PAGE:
• It avoids any hostile takeovers and keeps the target company away from any undue influences. It takes at least a year plus to completely acquire the target company under this structure. Depending upon the number of seats of each class and the remaining tenure thereof.
  • As the authority does not keep on changing continuously, there is continuity in top-level management. Every time at the time of the election, there is some veteran member on the board. And so this avoids additional training costs to the new members on board.
  • One of the biggest advantages is that the Staggered Board focuses on long term profits and not short term profits. This focus enhances growth.
  • It gives a boost to profitability and flawless decisions. And thus enhances the Corporate Governance of the company.
  • This structure helps in the corporate re-structuring of the company from time to time. The Company can keep important and/or experienced people for the long term and so on.
  • Even if a hostile takeover is taking place, the Acquiring Company will not get full control instantly. In the 1st year, only one class would be open for election. And later on, other classes will be opening up over the years.
  • The managers of the company can give their best without any fear of takeovers under this board structure. And so this structure increases productivity at the managerial level.
  • This structure reduces the influence of cumulative voting. All shareholders, including minority shareholders, get enough weight.

All these advantages are non-exhaustive in nature.

Criticism of Staggered Board

One of the biggest limitations of the Staggered Board is that shareholder’s interest is not served. Mostly the decisions are taken in the best interest of management and not shareholders. According to the past few data, Staggered Board has given lesser shareholders returns than a company led by a normal Board of Directors. In the case of hostile takeovers, the Acquiring Company has enough capacity to provide existing shareholders a premium over their shares. This structure, however, well avoids such premium advantage to the existing shareholders.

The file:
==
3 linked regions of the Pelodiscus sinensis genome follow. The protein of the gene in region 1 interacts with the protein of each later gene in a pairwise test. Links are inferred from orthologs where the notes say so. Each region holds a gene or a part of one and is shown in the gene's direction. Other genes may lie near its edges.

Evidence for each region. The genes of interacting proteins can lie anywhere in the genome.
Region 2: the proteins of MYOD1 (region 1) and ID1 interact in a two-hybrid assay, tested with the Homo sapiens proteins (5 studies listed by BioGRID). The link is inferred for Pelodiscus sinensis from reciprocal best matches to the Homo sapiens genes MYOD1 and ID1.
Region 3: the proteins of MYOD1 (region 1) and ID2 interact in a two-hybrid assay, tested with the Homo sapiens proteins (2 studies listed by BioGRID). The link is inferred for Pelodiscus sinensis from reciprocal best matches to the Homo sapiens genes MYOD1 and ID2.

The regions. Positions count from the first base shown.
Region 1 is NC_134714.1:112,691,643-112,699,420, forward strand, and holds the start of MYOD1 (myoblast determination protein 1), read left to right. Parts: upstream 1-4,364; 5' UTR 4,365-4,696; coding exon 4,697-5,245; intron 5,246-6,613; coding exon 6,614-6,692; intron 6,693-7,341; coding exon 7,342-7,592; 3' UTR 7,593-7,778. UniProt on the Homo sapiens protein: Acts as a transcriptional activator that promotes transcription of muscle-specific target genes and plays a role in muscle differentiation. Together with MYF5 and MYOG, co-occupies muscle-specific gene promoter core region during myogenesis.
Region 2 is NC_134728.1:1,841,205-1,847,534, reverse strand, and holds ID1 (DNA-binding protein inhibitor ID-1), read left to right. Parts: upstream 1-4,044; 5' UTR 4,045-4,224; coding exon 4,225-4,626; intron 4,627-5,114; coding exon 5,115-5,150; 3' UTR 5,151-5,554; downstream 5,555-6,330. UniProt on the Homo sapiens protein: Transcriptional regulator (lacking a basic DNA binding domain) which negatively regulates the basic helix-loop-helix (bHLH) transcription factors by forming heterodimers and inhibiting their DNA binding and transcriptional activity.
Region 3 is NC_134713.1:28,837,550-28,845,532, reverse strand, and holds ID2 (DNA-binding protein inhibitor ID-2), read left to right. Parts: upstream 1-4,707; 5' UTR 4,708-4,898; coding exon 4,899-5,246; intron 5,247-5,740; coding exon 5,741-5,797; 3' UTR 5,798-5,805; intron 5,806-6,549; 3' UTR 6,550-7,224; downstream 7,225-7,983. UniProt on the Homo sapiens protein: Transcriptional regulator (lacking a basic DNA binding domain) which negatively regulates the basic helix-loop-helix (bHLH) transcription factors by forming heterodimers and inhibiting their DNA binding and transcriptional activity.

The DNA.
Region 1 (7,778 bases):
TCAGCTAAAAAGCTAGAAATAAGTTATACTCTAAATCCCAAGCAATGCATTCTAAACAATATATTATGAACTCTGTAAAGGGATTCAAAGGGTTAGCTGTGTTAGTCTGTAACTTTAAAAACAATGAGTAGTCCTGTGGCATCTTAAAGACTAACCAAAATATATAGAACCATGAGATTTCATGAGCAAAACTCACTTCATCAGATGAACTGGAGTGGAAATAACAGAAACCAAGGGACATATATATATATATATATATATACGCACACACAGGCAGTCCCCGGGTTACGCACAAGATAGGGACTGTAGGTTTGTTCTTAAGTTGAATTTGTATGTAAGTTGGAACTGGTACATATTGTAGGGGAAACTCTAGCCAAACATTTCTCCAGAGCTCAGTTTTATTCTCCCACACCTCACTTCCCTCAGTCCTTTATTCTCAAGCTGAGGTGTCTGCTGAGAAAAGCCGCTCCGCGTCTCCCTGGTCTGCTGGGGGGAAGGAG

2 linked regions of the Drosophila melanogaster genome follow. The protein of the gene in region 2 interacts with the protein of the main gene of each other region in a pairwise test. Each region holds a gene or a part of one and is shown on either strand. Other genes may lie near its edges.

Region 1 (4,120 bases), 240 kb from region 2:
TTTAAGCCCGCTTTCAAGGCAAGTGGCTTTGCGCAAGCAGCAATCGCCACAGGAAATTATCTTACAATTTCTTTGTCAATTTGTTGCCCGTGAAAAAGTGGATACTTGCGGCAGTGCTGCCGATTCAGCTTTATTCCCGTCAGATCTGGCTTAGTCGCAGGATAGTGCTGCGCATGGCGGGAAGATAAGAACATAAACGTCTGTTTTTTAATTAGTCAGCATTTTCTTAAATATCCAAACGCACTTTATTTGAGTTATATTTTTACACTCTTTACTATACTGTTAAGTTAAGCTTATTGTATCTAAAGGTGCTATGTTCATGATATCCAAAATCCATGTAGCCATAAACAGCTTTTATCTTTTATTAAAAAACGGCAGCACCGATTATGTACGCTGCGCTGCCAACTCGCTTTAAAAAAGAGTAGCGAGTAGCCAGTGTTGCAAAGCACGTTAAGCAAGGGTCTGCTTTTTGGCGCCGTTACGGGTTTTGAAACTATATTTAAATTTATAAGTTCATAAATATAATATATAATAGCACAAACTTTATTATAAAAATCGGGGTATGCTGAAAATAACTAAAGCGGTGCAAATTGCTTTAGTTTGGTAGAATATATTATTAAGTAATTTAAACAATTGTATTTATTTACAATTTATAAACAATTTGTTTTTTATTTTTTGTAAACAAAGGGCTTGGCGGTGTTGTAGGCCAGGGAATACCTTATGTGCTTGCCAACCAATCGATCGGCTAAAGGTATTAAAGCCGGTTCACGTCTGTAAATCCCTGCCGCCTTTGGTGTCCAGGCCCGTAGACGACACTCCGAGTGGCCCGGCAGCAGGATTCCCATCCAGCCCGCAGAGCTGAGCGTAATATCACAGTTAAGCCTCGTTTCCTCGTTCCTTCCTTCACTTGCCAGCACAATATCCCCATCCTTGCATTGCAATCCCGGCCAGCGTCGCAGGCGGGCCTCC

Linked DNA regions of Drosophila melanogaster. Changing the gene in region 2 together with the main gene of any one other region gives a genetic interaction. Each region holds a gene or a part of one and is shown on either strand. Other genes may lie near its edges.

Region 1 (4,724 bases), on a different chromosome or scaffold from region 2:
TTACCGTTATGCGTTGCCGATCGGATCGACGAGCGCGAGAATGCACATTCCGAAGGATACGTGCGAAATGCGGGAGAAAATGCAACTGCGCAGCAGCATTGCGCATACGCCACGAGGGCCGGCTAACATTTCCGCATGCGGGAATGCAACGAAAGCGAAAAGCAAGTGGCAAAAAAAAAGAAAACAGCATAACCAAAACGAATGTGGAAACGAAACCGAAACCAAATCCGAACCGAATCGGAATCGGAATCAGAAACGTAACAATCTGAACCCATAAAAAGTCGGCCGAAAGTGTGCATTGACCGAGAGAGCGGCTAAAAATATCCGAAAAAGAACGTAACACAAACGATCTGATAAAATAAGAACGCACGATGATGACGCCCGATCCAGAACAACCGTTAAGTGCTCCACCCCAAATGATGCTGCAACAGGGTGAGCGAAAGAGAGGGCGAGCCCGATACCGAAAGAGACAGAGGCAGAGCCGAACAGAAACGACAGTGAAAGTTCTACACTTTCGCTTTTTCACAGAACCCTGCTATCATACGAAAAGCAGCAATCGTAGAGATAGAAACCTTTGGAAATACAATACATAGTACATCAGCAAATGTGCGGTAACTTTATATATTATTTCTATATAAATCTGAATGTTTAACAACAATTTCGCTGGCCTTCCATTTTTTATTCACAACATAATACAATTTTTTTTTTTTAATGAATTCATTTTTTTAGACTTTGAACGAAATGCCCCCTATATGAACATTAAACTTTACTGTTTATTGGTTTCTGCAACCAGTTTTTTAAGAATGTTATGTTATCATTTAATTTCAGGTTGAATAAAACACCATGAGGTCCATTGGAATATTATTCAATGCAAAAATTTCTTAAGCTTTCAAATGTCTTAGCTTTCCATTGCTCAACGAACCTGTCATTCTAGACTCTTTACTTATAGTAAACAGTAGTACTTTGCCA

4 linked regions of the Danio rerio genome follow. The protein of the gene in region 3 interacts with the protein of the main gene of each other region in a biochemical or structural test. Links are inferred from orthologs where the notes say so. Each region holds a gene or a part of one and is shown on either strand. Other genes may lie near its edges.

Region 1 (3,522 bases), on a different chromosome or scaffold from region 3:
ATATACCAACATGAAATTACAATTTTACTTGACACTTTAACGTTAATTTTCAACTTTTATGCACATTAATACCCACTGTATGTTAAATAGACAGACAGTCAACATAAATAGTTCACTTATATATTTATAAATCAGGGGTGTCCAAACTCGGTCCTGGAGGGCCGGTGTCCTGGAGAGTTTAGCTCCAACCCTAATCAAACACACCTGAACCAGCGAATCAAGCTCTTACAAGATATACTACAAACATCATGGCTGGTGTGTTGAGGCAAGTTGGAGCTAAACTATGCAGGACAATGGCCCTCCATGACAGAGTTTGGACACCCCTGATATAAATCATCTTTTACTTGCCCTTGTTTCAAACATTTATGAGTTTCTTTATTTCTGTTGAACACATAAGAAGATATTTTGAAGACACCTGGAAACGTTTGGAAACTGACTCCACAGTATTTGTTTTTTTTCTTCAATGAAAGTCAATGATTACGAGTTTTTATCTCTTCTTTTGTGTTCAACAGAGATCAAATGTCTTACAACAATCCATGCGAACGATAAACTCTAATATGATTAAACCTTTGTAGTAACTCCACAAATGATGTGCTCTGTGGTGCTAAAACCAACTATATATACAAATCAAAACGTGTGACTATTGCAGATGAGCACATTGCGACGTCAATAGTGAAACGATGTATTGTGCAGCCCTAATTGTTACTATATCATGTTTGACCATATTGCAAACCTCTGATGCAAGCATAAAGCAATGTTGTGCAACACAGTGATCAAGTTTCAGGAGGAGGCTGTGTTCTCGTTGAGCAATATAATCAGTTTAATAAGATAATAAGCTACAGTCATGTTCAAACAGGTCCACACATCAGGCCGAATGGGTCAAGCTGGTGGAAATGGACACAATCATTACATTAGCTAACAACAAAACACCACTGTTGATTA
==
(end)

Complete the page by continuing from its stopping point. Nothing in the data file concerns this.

The second criticism is that since few directors are for a longer tenure in the company, it becomes difficult to expedite change. The veteran Board of Directors may not be flexible enough. This situation, many times reduces the value of the company. All these criticisms are non-exhaustive in nature.

Conclusion

Staggered Board generally does not serve in the best interest of shareholders and keep them away from additional premiums. It also is less flexible in nature. Irrespective of all these, many companies adopt this structure to avoid hostile takeovers. Since decision-making criteria and leadership is the most important thing for a company to grow, this structure plays a very important role in keeping it safe, moving without too many hick-ups and does provide stability to the operations. As a result, it is one of the best anti-hostile strategies.



Sanjay Borad

Sanjay Bulaki Borad

Sanjay Borad is the founder & CEO of eFinanceManagement. He is passionate about keeping and making things simple and easy. Running this blog since 2009 and trying to explain "Financial Management Concepts in Layman's Terms".